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The show ended a couple weeks ago. Long enough for the production crew to have a chance to catch up on real lives and consider the lessons & successes of Shrew. I thought I’d share a few of them – some that surprised me, one that makes me hang my head in shame for being so naive.
One of the small decisions we made for Shrew was to not print tickets, per se, but send confirmation emails to those who purchased tickets and have them print them out and bring them to the performance. Given that we live in the age of the Internet, it seemed like a reasonable idea.
You’d be surprised how much our patrons said what they really wanted was to have a ticket, a conventional ticket, in their hands. Or at least, I was surprised, at first.
Then again, it makes sense. Tickets give you a tangible thing to hold on to – something that lets you feel the anticipation of an event, even without any other reminders. It lets you have that sense of belonging to something special, even before it starts. I am thinking back to when I was young and my parents would take me to Disneyland – the classic “E ticket” that would let me ride on one of the “cool rides“. Even if it took me a long time to use it, holding it in my hands, making sure I hadn’t lost it, etc, gave me that thrill that comes with having a physical ticket.
So, going forward, we’re going to offer our patrons an option: for those who want to continue as we have done, we will send you your confirmation email and you can print it off OR you can request that we send you a ticket and we’ll send it off to you.
Communications or “How to use backstage chatter to improve overall market message”
SM Heather had a brilliant tool that she employed throughout the production. At the end of each rehearsal (for the start, weekly towards the end), she would send an email to the production staff – the technical director, props, costumes, music, etc) letting them know things that had developed out of that day’s rehearsal. Whenever we found that we’d need a specific thing, we needed a set piece to survive a certain amount of force, or costumes that would have new & interesting stresses put on them, she’d include it. When I would say “Remind me that I want to look at X”, that would get included. It allowed the information to get farmed out to the respective areas and provided her with a simple method of follow up – if she didn’t hear from people about the message, she’d know that there was a breakdown in communication and take further steps. It also kept the rest of the production staff up to date on what was going on in other departments than their own. It made it easier to share that information.
Why not apply this same technique to the Producer’s job? Perhaps not on a daily basis, but a weekly message to the cast & crew letting them know what ticket sales are like, what publicity opportunities have come up, etc. And if we’re going to do that, why not also use it as a way to improve the quality of our social media output? Not have the producer provide the media, but provide suggestions for ways to promote the show beyond the “Buy Tickets!” message – seed ideas for blog posts, tweets, Facebook statuses, etc. The producer would be in a better position to massage the message and keep up to date on what information was going out for the show. They could even coordinate cast/crew members’ input into this blog – giving a more “insider’s look” to a given production than just my voice.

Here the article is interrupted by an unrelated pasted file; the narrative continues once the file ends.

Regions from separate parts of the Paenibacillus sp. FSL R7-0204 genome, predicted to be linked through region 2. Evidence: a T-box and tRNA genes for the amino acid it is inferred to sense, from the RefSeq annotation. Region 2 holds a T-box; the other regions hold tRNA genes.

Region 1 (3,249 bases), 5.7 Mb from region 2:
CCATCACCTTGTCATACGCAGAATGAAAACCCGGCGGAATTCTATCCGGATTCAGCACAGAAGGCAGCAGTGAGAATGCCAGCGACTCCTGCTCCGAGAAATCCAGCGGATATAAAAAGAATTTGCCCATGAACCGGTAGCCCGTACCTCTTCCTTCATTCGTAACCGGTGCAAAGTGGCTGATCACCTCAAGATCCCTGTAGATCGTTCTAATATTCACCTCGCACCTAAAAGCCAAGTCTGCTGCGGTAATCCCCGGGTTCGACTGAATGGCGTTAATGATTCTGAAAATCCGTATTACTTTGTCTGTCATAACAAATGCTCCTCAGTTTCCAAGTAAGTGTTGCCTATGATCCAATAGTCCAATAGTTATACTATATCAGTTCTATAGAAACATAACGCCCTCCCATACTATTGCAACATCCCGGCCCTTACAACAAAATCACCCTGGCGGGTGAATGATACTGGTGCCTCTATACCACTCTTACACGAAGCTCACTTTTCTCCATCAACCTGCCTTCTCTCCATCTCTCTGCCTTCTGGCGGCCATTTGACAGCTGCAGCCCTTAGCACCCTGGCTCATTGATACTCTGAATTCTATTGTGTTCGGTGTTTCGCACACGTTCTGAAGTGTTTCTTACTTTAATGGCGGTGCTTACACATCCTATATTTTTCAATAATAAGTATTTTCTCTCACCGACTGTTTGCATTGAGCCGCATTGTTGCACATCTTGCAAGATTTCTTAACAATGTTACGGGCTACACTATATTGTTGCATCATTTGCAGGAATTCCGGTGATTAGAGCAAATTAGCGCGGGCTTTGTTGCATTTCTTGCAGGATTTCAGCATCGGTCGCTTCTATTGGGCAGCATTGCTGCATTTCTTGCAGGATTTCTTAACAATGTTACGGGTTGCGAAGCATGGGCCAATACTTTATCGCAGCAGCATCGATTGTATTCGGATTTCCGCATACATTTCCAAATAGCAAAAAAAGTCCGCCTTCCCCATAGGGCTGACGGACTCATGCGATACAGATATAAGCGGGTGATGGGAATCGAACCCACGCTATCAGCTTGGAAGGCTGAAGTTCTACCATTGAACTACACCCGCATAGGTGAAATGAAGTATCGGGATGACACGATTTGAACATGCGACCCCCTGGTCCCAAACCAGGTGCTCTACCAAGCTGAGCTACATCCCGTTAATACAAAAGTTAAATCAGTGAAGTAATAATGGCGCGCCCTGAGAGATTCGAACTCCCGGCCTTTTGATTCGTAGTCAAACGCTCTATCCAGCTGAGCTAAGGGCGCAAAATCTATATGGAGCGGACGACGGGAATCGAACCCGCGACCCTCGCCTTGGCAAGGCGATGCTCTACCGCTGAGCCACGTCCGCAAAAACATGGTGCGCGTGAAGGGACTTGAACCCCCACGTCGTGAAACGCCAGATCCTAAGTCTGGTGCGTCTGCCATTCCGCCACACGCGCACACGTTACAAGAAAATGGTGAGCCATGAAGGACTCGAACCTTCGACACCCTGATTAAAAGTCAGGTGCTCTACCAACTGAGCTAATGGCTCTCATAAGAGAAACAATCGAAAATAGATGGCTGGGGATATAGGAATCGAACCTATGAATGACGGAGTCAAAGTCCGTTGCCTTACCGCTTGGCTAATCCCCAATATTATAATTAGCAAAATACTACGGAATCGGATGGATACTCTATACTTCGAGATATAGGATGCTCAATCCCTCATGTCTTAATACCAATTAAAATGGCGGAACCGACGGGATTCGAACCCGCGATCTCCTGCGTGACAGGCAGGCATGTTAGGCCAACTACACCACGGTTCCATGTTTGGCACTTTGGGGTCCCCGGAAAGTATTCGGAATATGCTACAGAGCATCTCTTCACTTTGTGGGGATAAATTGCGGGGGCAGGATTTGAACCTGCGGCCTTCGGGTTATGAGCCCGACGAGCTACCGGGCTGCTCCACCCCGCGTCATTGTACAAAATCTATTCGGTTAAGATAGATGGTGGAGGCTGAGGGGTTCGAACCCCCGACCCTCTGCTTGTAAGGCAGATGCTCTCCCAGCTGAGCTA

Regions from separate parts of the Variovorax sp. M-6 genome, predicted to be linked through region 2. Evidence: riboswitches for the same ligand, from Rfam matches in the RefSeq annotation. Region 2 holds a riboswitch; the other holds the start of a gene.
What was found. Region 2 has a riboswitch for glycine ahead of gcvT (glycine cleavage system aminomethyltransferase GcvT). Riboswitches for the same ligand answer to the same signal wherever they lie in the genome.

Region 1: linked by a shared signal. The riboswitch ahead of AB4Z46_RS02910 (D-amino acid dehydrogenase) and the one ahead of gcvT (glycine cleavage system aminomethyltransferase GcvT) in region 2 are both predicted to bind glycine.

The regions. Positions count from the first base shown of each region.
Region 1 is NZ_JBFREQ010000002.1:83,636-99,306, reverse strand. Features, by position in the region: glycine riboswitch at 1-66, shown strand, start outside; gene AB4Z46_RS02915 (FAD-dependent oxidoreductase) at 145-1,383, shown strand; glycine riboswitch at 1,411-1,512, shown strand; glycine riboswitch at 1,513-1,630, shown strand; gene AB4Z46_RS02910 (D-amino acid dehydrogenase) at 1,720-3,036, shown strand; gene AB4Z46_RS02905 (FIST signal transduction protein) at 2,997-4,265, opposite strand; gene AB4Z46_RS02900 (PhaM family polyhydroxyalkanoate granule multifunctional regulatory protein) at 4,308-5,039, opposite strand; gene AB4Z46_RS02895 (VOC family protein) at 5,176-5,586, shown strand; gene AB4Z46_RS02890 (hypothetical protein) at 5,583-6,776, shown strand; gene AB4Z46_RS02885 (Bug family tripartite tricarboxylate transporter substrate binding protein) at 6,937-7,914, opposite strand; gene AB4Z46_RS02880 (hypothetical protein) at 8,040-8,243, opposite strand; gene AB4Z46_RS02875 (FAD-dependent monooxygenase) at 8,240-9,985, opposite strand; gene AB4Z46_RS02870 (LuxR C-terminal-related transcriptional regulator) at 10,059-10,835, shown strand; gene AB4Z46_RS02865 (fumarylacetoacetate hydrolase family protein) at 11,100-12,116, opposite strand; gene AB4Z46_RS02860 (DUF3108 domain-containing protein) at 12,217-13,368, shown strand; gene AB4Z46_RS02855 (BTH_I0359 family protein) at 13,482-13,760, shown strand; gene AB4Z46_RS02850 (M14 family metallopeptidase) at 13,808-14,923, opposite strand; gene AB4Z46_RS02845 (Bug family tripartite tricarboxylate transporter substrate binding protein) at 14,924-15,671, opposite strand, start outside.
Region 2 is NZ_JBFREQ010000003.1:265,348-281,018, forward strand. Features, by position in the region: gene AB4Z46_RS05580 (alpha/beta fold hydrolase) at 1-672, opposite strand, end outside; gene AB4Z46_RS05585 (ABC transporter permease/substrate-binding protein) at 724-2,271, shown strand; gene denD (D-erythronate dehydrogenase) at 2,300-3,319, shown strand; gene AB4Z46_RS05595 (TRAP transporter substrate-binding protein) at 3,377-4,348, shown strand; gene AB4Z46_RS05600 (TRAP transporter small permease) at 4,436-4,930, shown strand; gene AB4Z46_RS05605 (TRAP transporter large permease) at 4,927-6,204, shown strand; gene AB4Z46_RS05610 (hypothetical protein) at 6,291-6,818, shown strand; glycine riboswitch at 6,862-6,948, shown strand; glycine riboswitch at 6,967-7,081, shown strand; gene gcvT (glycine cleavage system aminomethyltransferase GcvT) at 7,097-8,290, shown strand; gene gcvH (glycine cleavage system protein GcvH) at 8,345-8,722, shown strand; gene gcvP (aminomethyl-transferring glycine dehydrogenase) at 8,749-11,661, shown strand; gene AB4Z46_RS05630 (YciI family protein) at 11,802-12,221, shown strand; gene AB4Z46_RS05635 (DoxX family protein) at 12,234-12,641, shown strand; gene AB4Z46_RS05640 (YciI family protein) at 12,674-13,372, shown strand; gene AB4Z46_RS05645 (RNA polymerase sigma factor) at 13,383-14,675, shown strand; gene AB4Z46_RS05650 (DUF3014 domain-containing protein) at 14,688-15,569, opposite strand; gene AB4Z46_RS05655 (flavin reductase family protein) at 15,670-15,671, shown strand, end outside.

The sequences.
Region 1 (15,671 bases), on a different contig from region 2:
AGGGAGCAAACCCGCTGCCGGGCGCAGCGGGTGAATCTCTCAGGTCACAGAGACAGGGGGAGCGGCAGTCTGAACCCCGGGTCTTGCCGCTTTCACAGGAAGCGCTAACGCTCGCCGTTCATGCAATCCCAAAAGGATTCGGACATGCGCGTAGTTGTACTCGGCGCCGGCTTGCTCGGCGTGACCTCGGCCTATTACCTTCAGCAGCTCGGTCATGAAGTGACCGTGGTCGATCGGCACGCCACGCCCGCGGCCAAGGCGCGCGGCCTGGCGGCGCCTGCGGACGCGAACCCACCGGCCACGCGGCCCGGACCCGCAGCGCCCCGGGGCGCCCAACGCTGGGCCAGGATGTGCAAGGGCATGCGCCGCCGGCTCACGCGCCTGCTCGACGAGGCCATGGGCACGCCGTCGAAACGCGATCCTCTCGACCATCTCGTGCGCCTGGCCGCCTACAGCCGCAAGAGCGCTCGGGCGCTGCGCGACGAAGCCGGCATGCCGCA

It would also open up more dialogue between the cast/crew & the producer – more creative minds means more ideas of how to promote the show. That’s no bad thing and gives the producer a larger well to tap from.
Always have a Plan B
Here’s where I get to hang my head a little and admit that I got cocky. As you know, we had to cancel a performance because Polly – our Kate – was very ill and had been in and out of hospital a bunch that week.
There were many reasons we weren’t prepared, but the biggest was my fault – a total lack of a viable Plan B.
In previous productions, thanks to having listened to so many of the rehearsals, if one of the actors keeled over, myself or one of the other stage management crew could step in, if needs be. Two problems with that clever bit of planning – combining someone who could pick up the lines as quickly as needed with a body that could fit in Kate’s dresses. Oops.
I shudder to think what would have happened if it had been Nick instead of Polly – I can fit in Nick’s costumes, but I don’t think many people will ever truly believe I’m a man (and the rest of the SM team were all women and even more voluptuous than myself…)
We’ve come up with a small list of ways to avoid that in the future, while addressing the concerns of having volunteer actors. Everything from straight understudies to having the multiple actors learn the same bits and then have set dates that they’ll swap roles came out. It was a hard lesson to learn, but hopefully, we learned it the hard way and won’t make that mistake again – Plan B – it’s not just a good idea, it’s the law – Murphy’s still out there and Plan B just makes sense.
There were other things that came out of the post mortem meeting, but these were three of the biggies. Hopefully sharing the lessons we learned help other theatre companies just starting out.